a day in my life

Having always focussed on academics, the break of six months was like a slap on my face. Graduation was easy, but deciding what to do next had the combined anxiety of a thousand exams. A plethora of questions floated in my already suffocated brain: What if I fail? What if the choice is wrong? What if people find out that I am actually a pretty dumb person? The last question has more to do with the imposter syndrome, courtesy my generalised anxiety disorder, than my indecisiveness. I hate labelling myself, but it is what it is.
The first two doubts became facts. One positive of having anxiety: I can see the future. Psychology was not a good option. The first few months triggered my sweet imposter syndrome and I still, to this day, believe that I am just pretending to know stuff, in reality I know nothing. All the books that I have read (I have to pass time somehow) are lies. Well, seeing that the whole world is an illusion, I am almost correct.
Anyway, failing psychology was not the worst part, it was realising that a break was inevitable as the admissions were six months away. I was plagued by the demons of aging even though I was just twenty two, in my head I was losing my youth and was well on the path of becoming a stagnant and senile old lady with no career prospects. I comforted myself with a few example of my relatives, one of whom had changed his entire career in his mid-twenties and was happy. But I was not as brave.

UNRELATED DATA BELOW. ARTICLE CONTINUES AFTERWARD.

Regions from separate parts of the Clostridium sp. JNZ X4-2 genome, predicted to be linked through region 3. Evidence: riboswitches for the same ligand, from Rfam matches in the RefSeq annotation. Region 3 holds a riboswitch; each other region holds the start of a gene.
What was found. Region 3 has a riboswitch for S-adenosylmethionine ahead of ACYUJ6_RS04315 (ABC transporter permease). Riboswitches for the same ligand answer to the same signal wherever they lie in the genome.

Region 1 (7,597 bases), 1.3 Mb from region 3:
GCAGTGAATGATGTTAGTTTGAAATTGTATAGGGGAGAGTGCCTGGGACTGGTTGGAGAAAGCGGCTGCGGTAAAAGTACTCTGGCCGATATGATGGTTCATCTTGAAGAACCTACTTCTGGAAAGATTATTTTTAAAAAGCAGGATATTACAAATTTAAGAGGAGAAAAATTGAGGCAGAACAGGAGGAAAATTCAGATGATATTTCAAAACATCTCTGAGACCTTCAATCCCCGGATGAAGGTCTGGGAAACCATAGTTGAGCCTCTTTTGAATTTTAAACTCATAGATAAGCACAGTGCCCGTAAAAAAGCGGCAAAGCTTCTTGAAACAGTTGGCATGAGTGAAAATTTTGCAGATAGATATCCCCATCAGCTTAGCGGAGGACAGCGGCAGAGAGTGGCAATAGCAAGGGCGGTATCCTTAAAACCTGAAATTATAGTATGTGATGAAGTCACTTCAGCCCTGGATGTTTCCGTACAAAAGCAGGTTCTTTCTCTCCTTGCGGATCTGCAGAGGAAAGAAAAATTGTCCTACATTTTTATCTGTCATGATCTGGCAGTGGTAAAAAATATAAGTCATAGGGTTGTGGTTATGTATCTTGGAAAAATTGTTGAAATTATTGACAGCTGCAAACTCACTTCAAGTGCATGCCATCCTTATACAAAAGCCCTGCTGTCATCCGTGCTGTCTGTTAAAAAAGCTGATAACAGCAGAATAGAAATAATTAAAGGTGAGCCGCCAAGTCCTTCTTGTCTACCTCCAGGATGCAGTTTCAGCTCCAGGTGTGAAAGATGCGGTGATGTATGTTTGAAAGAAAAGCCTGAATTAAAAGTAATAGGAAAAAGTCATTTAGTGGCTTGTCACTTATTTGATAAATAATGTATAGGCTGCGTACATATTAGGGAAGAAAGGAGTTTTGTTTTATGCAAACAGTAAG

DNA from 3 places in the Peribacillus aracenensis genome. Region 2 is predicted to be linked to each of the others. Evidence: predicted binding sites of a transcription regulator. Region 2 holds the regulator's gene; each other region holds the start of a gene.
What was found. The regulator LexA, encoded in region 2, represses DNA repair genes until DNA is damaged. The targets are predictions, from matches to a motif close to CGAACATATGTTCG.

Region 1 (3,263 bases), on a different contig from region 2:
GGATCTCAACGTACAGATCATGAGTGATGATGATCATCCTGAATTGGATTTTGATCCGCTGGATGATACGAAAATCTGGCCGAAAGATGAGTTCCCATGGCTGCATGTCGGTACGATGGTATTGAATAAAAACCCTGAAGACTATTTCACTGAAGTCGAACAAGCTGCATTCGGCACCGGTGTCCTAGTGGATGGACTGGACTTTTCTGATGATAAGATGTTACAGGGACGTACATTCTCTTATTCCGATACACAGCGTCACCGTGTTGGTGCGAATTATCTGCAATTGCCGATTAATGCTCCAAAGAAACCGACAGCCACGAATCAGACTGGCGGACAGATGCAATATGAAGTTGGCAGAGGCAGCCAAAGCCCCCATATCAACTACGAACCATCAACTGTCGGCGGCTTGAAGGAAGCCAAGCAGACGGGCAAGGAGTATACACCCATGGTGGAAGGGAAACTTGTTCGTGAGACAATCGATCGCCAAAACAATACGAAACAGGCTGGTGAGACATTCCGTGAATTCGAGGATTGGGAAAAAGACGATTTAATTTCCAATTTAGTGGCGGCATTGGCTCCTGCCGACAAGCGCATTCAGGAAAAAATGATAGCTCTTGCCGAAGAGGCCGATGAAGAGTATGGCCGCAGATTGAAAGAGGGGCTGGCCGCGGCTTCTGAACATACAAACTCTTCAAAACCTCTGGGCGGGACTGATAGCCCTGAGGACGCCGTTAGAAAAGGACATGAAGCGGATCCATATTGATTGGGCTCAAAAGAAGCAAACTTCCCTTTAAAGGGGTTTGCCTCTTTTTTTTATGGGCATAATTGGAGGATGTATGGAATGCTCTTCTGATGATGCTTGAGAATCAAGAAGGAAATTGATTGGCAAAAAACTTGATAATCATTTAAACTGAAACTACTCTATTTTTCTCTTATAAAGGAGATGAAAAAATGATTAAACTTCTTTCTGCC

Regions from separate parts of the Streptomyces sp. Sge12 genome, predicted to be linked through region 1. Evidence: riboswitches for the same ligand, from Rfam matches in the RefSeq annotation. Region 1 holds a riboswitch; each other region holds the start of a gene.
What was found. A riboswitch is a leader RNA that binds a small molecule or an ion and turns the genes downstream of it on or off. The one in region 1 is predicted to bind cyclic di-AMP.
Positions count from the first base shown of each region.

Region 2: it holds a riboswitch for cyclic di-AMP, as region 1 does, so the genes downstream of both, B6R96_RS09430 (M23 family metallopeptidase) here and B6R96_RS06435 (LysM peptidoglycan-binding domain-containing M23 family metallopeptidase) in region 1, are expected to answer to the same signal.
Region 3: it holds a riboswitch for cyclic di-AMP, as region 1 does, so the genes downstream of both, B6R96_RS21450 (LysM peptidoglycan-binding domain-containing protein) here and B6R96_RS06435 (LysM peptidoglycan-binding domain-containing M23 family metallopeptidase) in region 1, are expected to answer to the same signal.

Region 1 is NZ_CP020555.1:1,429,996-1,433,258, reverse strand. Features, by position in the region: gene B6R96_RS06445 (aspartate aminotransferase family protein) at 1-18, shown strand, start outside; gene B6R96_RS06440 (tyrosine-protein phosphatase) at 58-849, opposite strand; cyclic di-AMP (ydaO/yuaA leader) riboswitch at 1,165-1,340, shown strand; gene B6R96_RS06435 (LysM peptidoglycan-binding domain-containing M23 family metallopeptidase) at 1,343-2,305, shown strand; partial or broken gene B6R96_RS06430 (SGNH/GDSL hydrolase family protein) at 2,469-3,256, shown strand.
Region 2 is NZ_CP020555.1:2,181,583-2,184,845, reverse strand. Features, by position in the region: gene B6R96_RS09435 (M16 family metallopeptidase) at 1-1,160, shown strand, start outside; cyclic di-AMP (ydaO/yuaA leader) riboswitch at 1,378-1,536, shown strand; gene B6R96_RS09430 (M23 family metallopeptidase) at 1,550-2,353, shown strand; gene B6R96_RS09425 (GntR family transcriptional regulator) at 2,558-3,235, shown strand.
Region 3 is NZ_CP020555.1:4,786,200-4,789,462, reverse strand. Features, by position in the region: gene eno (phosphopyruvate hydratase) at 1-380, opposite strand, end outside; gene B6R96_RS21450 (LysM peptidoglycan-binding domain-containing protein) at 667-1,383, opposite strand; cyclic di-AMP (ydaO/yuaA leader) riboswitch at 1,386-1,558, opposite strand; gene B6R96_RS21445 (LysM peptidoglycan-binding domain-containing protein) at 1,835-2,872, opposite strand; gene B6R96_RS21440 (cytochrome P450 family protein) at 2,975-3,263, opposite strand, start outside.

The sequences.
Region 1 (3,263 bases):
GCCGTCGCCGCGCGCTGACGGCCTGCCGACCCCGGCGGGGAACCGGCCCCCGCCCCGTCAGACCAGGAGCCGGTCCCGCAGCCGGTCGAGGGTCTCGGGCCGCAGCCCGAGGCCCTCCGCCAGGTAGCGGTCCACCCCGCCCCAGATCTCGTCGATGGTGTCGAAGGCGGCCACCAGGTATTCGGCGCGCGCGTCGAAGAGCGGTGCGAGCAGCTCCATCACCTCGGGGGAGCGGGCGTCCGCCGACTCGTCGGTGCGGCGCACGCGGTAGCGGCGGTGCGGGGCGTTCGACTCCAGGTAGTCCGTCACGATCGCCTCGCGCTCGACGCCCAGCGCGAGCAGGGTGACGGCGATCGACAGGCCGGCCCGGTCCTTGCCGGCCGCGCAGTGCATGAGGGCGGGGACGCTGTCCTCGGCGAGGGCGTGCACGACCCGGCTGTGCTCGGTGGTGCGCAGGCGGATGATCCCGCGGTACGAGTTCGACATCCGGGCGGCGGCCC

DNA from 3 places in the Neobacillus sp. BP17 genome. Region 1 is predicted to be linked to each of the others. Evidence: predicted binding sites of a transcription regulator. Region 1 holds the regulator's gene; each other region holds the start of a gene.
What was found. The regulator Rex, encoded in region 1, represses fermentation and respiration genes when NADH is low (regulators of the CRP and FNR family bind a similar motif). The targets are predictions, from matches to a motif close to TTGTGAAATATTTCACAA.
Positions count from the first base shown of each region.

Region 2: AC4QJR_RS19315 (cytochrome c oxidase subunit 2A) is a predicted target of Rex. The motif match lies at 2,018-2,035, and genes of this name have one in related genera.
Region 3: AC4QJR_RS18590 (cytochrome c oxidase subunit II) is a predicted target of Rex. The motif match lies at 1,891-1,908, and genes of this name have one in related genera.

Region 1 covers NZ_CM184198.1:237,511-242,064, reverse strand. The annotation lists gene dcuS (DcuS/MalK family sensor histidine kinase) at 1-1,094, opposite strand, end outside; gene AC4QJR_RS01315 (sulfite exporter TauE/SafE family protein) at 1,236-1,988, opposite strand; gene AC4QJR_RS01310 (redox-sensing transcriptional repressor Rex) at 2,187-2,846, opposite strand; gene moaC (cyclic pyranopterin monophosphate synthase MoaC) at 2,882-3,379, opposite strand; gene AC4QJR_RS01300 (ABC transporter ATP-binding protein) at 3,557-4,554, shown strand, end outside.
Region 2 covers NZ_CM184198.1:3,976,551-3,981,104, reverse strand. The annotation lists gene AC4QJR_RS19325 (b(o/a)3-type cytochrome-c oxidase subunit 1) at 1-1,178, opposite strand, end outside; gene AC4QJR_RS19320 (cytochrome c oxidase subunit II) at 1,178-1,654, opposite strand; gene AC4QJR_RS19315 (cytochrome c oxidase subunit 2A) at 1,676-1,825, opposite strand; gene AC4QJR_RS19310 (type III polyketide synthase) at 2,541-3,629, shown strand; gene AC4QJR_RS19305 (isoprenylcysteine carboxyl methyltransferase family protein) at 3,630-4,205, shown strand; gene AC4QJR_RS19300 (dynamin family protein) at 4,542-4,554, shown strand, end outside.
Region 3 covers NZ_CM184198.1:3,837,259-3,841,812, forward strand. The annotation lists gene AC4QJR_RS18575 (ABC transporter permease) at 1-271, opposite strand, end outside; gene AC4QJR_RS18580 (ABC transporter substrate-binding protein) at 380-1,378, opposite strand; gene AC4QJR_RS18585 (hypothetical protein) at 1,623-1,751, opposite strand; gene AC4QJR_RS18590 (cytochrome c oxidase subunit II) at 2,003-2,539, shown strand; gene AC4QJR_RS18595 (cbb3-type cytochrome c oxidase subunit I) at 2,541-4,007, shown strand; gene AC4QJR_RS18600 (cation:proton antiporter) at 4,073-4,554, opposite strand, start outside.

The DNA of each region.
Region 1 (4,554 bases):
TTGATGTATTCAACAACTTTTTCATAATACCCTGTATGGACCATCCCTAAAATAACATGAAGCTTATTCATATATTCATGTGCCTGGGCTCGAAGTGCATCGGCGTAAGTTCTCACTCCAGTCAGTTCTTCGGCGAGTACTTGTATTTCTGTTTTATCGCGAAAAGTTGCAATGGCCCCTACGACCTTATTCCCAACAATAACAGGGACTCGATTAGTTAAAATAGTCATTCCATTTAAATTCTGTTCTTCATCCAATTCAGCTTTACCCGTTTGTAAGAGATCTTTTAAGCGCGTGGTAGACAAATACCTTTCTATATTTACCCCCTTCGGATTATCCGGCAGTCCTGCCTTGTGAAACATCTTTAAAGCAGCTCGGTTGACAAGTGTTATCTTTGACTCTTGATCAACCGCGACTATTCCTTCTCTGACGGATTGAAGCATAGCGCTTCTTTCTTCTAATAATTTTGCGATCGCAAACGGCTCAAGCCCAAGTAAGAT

Marvel cinematic universe was my distraction for the initial days of the six-month-long hermit life. The final movie of the epic saga of my beloved heroes was just around the corner and I had all the time in the world to re-watch a decade worth of movies.
But I was never left alone. My anxiety had given birth to a monster that sat on my chest even when I was asleep. Breathing became hard so to combat this ogre, I named him George. (Maybe, that is where things went wrong.)A mundane name, to humanise the monster.
I started talking to him, to become friends with him. After initial coldness from his side, we became good buddies. It was actually nice, talking to someone even though imaginary. I never wanted to share my fears of not doing well, when I enrolled myself again in a college, with my family. They had their own problems. My father had to scold random mothers-in-law who cried a river after being blessed with grand-daughters, my mother had to bear the belligerent fools that were her extended family and my sister still had a few months left in an institution whose basic structure was that of a discriminatory leech. So I, like a good daughter and sister, kept my mouth shut and pretended that everything was roses and peaches.
Looking back now, I should have talked because it went bad, really fast. First George was a just a way to cope, then he became a friend and then suddenly, a tyrant.
At present, George is a small, moustachioed man that I am trying really hard to shoot in the head. (With help, of course!)
George- oh sorry diary, I have to go now. One of the ward boys has come to escort me to my therapist. I will meet you tomorrow. No, sorry, in ten minutes as you have to be analysed by my therapist as well.
So long.

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